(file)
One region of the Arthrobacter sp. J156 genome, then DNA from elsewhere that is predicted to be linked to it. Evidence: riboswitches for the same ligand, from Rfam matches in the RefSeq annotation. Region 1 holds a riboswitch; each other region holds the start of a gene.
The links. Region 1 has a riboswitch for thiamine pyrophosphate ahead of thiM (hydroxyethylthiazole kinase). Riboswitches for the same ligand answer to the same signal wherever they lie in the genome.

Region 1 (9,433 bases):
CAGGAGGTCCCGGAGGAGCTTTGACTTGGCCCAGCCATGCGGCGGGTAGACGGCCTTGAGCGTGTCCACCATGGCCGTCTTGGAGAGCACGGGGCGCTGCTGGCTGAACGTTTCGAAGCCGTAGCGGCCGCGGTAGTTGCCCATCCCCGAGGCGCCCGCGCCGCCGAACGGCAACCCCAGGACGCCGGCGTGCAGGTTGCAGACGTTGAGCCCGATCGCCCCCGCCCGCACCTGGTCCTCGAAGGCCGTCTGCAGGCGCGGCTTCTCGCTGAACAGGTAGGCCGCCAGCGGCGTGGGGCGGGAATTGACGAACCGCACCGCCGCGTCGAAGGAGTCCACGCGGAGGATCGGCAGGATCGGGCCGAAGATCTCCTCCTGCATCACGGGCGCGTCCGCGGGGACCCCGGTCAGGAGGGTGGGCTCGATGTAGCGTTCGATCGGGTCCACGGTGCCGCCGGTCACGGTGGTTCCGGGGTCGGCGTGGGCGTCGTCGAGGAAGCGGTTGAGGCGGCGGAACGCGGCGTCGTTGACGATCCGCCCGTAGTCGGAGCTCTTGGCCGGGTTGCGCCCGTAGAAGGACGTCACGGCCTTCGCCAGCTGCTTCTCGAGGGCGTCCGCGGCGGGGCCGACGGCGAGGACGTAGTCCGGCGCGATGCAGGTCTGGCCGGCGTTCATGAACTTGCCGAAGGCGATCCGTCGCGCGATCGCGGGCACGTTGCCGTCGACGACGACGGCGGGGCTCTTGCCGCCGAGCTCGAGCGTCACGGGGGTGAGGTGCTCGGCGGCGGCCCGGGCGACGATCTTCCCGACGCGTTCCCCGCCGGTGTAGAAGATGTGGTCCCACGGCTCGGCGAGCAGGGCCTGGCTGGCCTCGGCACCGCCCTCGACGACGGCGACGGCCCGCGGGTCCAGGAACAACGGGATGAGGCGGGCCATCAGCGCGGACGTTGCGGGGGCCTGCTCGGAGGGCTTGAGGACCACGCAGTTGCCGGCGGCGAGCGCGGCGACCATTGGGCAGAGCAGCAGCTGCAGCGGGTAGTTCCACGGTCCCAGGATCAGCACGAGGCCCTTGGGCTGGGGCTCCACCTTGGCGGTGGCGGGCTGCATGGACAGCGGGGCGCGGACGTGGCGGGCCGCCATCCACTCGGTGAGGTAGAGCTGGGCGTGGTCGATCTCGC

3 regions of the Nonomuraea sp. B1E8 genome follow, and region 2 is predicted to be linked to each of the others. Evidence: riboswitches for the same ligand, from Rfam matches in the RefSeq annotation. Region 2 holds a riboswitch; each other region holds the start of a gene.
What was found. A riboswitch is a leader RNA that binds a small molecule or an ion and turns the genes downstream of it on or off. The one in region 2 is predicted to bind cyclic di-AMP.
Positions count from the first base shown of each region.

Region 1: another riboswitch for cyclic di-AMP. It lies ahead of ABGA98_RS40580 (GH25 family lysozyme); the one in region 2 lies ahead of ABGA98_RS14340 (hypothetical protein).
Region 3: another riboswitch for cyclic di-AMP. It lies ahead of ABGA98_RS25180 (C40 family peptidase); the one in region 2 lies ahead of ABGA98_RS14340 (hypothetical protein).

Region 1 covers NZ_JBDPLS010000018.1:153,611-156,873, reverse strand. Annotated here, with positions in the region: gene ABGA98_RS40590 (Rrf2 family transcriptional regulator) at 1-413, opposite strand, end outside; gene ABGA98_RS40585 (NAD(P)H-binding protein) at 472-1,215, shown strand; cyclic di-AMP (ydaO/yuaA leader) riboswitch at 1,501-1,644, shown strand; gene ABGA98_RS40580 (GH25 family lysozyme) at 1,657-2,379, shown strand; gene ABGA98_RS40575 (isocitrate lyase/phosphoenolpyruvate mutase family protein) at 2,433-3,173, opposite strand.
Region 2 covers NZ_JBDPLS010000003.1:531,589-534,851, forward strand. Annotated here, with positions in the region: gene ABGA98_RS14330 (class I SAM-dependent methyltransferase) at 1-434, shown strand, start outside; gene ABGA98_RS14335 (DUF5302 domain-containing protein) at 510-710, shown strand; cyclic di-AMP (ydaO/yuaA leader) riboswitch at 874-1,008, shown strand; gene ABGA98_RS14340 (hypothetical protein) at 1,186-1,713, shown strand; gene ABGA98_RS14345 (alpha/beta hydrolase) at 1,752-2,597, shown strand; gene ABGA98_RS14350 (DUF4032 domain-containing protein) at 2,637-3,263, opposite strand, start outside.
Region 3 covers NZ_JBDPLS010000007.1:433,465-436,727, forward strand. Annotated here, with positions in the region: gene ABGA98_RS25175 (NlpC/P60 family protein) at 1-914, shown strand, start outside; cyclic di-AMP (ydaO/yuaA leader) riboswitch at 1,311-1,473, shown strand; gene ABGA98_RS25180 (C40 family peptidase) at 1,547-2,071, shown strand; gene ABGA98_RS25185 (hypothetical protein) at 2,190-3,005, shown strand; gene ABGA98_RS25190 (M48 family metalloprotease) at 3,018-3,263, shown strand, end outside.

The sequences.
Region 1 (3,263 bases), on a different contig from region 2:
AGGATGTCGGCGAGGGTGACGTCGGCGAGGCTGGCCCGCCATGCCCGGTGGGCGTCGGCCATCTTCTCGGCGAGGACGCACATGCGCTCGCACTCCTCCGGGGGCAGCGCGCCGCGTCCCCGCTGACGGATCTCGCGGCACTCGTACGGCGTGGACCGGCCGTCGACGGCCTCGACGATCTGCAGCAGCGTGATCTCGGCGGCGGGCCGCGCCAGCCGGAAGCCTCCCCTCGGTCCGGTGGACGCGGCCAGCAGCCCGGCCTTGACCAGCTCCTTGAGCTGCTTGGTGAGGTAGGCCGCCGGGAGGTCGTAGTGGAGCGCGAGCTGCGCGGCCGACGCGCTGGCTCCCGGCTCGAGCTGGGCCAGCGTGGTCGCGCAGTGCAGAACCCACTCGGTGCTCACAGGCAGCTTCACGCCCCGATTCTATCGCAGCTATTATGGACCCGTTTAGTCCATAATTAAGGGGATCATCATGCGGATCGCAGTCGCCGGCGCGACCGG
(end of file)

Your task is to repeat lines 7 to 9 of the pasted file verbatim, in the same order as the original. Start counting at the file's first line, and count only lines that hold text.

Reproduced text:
Positions count from the first base shown of each region.

Region 1: another riboswitch for cyclic di-AMP. It lies ahead of ABGA98_RS40580 (GH25 family lysozyme); the one in region 2 lies ahead of ABGA98_RS14340 (hypothetical protein).
Region 3: another riboswitch for cyclic di-AMP. It lies ahead of ABGA98_RS25180 (C40 family peptidase); the one in region 2 lies ahead of ABGA98_RS14340 (hypothetical protein).